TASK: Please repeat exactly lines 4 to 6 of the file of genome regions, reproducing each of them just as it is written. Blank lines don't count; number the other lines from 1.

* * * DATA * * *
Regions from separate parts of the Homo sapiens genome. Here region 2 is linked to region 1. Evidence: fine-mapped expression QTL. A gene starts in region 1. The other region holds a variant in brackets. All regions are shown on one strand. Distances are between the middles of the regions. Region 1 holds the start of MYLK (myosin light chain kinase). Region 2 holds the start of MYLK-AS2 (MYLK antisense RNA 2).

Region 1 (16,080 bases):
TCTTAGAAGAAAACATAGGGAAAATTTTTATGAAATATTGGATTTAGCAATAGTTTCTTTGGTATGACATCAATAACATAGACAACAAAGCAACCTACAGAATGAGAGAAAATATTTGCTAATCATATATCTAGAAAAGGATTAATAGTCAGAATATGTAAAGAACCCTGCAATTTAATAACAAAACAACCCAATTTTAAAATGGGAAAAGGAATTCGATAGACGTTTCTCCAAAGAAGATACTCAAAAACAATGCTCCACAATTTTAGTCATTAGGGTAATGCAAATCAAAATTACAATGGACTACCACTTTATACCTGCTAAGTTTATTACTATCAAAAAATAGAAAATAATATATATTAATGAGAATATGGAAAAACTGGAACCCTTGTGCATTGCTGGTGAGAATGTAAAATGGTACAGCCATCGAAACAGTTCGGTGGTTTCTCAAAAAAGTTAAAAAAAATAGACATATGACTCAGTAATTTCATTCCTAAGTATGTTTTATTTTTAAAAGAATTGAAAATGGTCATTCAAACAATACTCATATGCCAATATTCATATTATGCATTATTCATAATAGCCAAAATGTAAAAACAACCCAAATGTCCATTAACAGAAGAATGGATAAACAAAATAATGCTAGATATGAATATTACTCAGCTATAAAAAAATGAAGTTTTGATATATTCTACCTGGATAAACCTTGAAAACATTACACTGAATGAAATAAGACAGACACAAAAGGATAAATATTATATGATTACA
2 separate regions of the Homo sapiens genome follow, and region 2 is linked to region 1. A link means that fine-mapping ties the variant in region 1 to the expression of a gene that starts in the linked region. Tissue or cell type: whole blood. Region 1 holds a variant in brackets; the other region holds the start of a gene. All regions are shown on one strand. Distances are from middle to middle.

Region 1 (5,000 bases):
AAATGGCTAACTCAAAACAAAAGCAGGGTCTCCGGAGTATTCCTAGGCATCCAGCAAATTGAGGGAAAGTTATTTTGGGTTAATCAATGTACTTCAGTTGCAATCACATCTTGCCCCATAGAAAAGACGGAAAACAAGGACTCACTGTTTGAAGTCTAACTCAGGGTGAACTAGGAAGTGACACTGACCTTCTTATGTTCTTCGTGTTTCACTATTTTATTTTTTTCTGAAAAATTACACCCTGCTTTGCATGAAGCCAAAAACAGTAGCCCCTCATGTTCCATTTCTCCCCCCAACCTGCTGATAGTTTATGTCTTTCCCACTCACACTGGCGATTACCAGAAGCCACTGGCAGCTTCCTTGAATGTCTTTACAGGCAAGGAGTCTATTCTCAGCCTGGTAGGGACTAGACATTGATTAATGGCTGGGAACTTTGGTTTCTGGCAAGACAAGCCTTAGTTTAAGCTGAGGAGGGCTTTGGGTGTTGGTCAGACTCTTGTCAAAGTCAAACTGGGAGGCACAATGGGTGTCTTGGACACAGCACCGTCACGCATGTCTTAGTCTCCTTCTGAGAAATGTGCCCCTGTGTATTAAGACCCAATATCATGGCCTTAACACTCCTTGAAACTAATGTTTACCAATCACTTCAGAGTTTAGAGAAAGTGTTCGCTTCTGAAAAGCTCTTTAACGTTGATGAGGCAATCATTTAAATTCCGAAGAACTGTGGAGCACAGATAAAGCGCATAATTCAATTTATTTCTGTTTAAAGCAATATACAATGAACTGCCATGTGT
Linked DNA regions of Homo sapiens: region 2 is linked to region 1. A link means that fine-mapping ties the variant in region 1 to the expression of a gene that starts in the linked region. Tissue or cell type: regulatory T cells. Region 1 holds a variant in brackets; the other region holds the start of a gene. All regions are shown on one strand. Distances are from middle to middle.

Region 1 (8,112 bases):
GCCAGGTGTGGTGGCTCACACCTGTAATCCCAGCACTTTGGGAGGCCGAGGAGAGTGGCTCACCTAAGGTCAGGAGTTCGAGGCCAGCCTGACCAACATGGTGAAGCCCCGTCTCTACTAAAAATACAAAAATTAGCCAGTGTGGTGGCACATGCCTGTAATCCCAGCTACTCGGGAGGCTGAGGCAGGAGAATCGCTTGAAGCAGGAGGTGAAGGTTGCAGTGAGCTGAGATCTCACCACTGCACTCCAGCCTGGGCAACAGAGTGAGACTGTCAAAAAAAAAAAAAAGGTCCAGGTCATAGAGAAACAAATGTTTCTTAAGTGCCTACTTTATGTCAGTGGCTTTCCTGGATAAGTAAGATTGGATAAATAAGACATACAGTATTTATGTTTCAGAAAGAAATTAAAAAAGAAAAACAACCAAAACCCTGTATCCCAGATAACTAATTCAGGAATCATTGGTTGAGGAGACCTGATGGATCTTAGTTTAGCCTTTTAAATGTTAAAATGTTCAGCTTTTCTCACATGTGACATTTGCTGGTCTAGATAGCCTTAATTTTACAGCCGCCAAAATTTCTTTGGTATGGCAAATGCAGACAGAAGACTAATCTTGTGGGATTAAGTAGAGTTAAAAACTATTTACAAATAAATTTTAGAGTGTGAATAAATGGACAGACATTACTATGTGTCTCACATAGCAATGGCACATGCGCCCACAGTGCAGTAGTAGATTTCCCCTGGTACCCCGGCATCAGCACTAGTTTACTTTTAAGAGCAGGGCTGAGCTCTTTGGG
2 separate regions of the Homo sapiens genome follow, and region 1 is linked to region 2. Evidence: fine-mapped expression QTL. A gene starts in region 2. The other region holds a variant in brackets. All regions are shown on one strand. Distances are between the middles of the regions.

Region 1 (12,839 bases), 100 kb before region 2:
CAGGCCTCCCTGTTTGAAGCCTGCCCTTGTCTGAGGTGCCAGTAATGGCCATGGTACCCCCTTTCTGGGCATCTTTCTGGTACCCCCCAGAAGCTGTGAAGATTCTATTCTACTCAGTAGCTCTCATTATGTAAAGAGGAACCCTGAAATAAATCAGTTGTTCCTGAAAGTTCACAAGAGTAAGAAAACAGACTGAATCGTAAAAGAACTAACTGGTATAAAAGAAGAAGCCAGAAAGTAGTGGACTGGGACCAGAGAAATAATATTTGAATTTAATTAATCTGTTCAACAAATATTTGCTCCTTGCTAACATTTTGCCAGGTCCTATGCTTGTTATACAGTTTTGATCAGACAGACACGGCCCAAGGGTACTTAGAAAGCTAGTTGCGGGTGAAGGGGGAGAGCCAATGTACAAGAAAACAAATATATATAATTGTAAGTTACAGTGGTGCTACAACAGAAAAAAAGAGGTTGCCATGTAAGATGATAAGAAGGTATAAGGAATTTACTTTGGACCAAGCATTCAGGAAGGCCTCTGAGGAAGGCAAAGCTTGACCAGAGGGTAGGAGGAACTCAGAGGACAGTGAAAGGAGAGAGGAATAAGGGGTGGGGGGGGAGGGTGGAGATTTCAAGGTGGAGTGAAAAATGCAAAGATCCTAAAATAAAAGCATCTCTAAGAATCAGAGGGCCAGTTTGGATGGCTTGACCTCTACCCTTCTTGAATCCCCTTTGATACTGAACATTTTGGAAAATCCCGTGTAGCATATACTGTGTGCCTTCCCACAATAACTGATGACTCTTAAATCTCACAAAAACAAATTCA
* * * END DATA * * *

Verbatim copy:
2 separate regions of the Homo sapiens genome follow, and region 2 is linked to region 1. A link means that fine-mapping ties the variant in region 1 to the expression of a gene that starts in the linked region. Tissue or cell type: whole blood. Region 1 holds a variant in brackets; the other region holds the start of a gene. All regions are shown on one strand. Distances are from middle to middle.

Region 1 (5,000 bases):
AAATGGCTAACTCAAAACAAAAGCAGGGTCTCCGGAGTATTCCTAGGCATCCAGCAAATTGAGGGAAAGTTATTTTGGGTTAATCAATGTACTTCAGTTGCAATCACATCTTGCCCCATAGAAAAGACGGAAAACAAGGACTCACTGTTTGAAGTCTAACTCAGGGTGAACTAGGAAGTGACACTGACCTTCTTATGTTCTTCGTGTTTCACTATTTTATTTTTTTCTGAAAAATTACACCCTGCTTTGCATGAAGCCAAAAACAGTAGCCCCTCATGTTCCATTTCTCCCCCCAACCTGCTGATAGTTTATGTCTTTCCCACTCACACTGGCGATTACCAGAAGCCACTGGCAGCTTCCTTGAATGTCTTTACAGGCAAGGAGTCTATTCTCAGCCTGGTAGGGACTAGACATTGATTAATGGCTGGGAACTTTGGTTTCTGGCAAGACAAGCCTTAGTTTAAGCTGAGGAGGGCTTTGGGTGTTGGTCAGACTCTTGTCAAAGTCAAACTGGGAGGCACAATGGGTGTCTTGGACACAGCACCGTCACGCATGTCTTAGTCTCCTTCTGAGAAATGTGCCCCTGTGTATTAAGACCCAATATCATGGCCTTAACACTCCTTGAAACTAATGTTTACCAATCACTTCAGAGTTTAGAGAAAGTGTTCGCTTCTGAAAAGCTCTTTAACGTTGATGAGGCAATCATTTAAATTCCGAAGAACTGTGGAGCACAGATAAAGCGCATAATTCAATTTATTTCTGTTTAAAGCAATATACAATGAACTGCCATGTGT